Nervy links protein kinase a to plexin-mediated semaphorin repulsion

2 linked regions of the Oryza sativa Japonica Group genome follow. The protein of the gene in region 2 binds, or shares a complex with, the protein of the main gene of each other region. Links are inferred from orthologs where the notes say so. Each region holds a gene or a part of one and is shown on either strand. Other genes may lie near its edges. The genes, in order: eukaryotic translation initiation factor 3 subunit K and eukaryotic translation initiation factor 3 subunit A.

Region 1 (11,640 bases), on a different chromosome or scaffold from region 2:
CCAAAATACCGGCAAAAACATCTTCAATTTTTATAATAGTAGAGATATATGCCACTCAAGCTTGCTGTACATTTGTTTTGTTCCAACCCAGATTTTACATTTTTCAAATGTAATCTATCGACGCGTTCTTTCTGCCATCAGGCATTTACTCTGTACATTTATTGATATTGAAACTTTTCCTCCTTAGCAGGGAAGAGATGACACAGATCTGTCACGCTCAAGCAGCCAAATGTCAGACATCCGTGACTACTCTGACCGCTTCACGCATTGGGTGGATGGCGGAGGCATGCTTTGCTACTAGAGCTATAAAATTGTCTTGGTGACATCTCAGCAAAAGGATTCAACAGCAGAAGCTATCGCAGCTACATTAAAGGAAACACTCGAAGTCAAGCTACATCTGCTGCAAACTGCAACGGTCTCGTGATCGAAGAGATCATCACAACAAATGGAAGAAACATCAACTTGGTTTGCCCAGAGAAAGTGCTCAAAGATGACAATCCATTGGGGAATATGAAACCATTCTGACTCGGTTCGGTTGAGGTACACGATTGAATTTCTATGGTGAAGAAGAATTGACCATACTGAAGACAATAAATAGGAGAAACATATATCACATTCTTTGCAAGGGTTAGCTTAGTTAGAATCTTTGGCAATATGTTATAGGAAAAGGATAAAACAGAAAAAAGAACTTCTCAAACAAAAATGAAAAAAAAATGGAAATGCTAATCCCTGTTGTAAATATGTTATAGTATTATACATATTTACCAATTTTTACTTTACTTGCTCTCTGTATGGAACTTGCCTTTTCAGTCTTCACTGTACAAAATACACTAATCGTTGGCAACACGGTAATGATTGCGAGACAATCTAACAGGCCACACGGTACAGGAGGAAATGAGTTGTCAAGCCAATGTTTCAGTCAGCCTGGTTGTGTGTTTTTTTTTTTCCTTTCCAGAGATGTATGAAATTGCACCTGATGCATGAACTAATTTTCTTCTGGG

Cyclic nucleotides regulate axonal responses to a number of guidance cues through unknown molecular events. Drosophila nervy, a member of the myeloid translocation gene family of A kinase anchoring proteins (AKAPs), regulates repulsive axon guidance by linking the cyclic adenosine monophosphate (cAMP)-dependent protein kinase (PKA) to the Semaphorin 1a (Sema-1a) receptor Plexin A (PlexA). Nervy and PKA antagonize Sema-1a-PlexA-mediated repulsion, and the AKAP binding region of Nervy is critical for this effect. Thus, Nervy couples cAMP-PKA signaling to PlexA to regulate Sema-1a-mediated axonal repulsion, revealing a simple molecular mechanism that allows growing axons to integrate inputs from multiple guidance cues (Terman, 2004). Subsequent analysis has shown that Nervy is a member of the MTG protein family and probably functions in the nucleus as transcriptional corepressor. Although a cytoplasmic function for Nervy, described in this section of The Interactive Fly, cannot be ruled out, it is suggested that the axonal migration phenotypes observed in nervy mutant Drosophila embryos may be due to alterations in gene expression rather than a failure to anchor PKA to the plasma membrane (Ice, 2005). Nervy, like PlexA, is highly expressed in the Drosophila embryonic central nervous system (CNS), including in motor neurons (Feinstein, 1995) and their axons. An antibody to a conserved region of mammalian MTG proteins also identified Drosophila Nervy within CNS and motor axons. Immunoprecipitation of hemagglutinin (HA) epitope–tagged neuronal PlexA from Drosophila embryonic lysates revealed associated Nervy, and neuronal HA-PlexA was detected in immunoprecipitates of Nervy, which suggests that nervy and PlexA interact in neurons. Nervy also immunoprecipitates with PKA RII in Drosophila embryos, and an epitope (Myc) tagged neuronal nervy immunoprecipitated with Drosophila PKA RII, which indicates that nervy is a neuronal AKAP (Terman, 2004).